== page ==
Invasive Species Compendium

Detailed coverage of invasive species threatening livelihoods and the environment worldwide

Abstract

Meiotic behavior and pollen fertility in triploid and tetraploid natural populations of Campuloclinium macrocephalum (Eupatorieae, Asteraceae).

Abstract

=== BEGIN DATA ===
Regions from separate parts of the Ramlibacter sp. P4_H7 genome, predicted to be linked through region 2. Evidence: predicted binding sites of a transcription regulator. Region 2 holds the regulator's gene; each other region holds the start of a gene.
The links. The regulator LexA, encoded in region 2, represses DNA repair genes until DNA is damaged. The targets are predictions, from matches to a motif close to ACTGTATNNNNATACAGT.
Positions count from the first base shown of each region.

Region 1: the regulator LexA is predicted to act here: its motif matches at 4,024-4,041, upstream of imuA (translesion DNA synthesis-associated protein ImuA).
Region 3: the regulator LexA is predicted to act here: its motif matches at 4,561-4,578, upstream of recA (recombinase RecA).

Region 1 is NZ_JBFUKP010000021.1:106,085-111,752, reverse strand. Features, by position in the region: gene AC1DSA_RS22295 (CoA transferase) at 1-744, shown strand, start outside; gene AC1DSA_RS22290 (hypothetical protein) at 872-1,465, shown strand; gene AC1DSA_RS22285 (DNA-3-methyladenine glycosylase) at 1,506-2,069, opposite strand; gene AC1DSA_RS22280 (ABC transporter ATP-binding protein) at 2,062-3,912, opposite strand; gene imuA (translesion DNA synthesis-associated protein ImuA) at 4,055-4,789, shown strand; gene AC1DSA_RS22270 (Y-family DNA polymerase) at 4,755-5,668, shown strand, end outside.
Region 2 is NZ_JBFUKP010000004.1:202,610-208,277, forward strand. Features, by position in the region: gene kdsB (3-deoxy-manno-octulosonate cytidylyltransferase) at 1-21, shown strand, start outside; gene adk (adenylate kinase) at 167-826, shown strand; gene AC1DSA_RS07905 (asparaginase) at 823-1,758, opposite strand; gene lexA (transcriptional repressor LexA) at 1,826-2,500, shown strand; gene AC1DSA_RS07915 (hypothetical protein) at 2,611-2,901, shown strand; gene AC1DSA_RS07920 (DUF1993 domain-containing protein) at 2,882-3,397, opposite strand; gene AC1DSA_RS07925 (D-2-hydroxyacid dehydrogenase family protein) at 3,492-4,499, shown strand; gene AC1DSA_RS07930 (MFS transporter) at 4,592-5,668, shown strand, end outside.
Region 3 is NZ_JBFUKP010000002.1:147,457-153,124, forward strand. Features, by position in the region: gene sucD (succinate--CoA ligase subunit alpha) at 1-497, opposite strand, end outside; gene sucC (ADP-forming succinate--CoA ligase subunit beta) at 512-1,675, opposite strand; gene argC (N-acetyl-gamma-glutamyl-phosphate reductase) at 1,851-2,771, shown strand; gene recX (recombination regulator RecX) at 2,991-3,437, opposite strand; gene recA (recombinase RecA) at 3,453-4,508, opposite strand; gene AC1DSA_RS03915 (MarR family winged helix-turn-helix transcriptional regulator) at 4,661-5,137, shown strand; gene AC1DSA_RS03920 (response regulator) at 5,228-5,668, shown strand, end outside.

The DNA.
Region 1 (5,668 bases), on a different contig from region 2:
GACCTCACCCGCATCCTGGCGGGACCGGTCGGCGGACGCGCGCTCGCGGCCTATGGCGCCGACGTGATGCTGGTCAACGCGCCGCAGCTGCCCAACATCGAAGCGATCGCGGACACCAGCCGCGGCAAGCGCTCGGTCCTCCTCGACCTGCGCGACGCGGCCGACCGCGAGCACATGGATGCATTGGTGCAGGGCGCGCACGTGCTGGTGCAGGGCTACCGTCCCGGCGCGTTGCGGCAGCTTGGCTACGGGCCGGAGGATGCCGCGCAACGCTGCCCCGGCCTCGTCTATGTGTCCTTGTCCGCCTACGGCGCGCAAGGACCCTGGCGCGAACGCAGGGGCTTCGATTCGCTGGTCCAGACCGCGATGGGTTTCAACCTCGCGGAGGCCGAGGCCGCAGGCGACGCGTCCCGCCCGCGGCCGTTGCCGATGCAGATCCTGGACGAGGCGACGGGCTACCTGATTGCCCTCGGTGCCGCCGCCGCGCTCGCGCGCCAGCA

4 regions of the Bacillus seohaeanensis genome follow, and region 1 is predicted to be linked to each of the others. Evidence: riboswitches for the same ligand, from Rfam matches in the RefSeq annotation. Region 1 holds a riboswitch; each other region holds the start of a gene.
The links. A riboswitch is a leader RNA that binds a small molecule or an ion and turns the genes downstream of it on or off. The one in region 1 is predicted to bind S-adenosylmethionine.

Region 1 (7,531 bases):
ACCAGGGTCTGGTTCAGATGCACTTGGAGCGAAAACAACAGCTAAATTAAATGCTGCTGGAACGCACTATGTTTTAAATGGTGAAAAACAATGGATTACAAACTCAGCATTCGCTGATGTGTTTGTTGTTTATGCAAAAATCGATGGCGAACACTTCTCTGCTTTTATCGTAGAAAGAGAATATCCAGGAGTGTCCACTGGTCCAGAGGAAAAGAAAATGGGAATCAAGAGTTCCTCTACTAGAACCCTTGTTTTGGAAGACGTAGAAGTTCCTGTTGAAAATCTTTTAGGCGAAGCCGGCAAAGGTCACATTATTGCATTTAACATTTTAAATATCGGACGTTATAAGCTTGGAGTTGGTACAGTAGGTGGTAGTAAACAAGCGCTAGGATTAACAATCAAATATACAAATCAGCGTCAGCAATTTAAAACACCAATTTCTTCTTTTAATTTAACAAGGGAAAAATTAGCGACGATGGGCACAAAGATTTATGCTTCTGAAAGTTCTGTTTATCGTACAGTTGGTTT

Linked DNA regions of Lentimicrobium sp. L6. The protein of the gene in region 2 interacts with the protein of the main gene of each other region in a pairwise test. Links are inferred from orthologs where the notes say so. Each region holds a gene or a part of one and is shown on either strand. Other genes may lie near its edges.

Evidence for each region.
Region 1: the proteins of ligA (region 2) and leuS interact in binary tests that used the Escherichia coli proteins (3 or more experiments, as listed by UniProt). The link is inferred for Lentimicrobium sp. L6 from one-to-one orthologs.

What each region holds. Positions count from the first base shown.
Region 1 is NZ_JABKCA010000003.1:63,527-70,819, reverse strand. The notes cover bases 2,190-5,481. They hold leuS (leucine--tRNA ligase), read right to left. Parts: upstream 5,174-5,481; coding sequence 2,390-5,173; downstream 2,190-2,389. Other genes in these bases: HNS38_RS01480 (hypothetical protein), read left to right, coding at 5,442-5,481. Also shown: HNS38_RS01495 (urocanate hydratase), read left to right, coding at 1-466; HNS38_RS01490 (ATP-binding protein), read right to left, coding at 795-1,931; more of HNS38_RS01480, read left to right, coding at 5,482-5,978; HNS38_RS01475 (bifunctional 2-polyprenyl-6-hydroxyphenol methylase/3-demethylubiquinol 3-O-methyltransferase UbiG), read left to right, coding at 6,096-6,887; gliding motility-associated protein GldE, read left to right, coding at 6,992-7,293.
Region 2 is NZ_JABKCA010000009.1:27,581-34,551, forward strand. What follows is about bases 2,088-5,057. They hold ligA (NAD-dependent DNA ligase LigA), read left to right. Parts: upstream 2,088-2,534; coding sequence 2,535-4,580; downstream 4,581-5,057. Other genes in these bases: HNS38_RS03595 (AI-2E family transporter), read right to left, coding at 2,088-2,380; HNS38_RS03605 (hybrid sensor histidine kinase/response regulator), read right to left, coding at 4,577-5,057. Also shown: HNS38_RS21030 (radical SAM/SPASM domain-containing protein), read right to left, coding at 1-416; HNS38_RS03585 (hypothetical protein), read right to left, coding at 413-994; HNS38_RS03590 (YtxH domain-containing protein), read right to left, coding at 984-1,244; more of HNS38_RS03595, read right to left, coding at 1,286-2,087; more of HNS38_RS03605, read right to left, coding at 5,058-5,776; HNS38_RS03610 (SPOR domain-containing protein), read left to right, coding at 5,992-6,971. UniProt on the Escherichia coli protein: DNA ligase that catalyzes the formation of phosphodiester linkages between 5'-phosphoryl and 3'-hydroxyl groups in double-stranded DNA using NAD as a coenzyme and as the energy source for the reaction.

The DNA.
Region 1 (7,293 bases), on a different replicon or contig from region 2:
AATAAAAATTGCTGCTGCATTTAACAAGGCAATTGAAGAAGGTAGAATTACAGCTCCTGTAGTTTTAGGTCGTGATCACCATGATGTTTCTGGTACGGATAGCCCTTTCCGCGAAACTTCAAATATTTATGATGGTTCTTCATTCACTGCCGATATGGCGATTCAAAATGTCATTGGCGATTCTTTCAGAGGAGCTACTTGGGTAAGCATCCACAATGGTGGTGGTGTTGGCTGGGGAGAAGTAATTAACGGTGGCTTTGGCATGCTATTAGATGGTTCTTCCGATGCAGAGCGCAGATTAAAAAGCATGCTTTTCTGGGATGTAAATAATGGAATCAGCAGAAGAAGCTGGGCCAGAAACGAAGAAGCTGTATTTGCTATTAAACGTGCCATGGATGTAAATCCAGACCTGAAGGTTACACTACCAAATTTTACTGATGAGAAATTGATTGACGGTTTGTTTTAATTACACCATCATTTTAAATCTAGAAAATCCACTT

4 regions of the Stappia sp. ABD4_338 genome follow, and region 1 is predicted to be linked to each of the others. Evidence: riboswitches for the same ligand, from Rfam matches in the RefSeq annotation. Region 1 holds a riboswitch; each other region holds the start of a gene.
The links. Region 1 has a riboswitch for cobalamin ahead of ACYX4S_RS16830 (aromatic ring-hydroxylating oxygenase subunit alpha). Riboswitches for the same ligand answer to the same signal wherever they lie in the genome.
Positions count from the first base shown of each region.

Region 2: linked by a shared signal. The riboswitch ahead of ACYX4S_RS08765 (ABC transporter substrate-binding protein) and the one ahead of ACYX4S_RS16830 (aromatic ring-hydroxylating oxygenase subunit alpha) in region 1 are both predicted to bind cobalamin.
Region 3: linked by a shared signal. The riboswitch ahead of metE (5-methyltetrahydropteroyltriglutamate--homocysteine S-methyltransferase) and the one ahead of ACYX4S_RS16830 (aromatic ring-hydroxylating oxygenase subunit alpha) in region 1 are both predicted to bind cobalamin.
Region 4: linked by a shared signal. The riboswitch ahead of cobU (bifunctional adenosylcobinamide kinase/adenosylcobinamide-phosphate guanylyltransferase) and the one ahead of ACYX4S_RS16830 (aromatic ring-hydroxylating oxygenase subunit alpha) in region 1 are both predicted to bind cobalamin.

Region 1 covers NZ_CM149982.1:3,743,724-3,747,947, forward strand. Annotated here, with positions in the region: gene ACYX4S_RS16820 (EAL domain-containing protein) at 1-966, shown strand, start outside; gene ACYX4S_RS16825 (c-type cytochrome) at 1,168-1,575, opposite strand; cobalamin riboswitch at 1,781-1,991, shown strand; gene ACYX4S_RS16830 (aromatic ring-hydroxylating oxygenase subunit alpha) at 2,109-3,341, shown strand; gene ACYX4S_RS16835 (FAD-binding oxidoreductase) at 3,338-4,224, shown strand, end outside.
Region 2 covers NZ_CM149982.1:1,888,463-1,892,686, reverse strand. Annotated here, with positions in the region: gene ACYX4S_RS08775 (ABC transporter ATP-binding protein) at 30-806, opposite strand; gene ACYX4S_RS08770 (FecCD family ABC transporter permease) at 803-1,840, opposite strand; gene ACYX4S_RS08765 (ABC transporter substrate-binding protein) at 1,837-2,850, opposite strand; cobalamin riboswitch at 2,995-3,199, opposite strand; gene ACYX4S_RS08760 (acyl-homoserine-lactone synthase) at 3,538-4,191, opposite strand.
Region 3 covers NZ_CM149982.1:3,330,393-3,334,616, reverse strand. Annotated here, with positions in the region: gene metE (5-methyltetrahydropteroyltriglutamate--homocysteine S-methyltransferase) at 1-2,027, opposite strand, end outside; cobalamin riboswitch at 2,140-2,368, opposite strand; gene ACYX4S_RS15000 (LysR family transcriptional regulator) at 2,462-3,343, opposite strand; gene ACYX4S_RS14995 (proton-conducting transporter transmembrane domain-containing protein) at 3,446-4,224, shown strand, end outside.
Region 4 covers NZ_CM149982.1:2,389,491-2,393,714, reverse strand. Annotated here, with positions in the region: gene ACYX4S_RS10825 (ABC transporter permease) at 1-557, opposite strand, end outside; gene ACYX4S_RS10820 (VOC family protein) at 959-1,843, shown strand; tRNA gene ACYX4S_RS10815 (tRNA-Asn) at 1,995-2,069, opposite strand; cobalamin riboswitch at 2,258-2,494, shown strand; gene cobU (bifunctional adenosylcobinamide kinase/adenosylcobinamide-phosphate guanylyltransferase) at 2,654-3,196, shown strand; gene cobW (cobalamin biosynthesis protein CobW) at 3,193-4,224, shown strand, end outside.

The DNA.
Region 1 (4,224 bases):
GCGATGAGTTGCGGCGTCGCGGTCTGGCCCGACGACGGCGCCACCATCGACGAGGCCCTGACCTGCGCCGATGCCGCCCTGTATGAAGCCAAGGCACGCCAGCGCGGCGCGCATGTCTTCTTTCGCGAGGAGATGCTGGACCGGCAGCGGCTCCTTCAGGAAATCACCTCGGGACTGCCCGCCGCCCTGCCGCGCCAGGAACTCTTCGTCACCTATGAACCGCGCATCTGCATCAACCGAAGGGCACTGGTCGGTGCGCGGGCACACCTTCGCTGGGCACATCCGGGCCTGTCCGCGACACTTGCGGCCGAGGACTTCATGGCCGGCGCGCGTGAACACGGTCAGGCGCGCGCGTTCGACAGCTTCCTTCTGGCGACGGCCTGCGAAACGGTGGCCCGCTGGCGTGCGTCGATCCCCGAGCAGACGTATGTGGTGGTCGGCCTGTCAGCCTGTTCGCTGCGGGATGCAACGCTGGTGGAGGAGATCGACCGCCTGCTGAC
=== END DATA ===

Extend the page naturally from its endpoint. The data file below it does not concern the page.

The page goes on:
Campuloclinium macrocephalum DC. is a perennial herb widely distributed in the New World and introduced in South Africa, where it is commonly called "pompom weed". This species is considered one of the most important weeds of Brazil and one of the problematic invasive plants of South Africa. The meiotic system can be studied to assess the ability of a weed to spread, but only few studies on C. macrocephalum have been realized. In this study, we examined the meiotic behavior and pollen fertility of 14 natural populations of C. macrocephalum from Argentina and Uruguay. Meiotic analysis revealed 2 triploid (2n=3x=30), 11 tetraploid (2n=4x=40) and 1 mixed population (2n=2x=20, 2n=4x=40). Both, triploid and tetraploid specimens showed a widely variable meiotic behavior with irregular chromosome pairing showing univalents, bivalents, trivalents (in triploids) and tetravalents (in tetraploids) at diacinesis of first meiotic division. Different abnormalities were observed, such as: laggard chromosomes, chromatin bridges, and out of plate chromosomes at metaphase I. During meiosis I (prophase), some cells showed the phenomenon of cytomixis or chromatin transfer between pollen mother cells. The meiotic indexes suggest that only four populations were normally fertile (over 90% of fertile pollen), indicating meiotically stable plants. The remaining populations share variable pollen fertility, with triploids ranging from 46.64 to 54.83% and tetraploids varying from 3.54 to 45.30%. We suggest that polyploidy seems to be recurrent in C. macrocephalum, promoting partial sterility of pollen grains, generating large numbers of individuals by apomixis promoting invasion of crop fields. This study presents the meiotic behavior of this weed, these could be useful for future studies of biological control in areas with no natural enemies.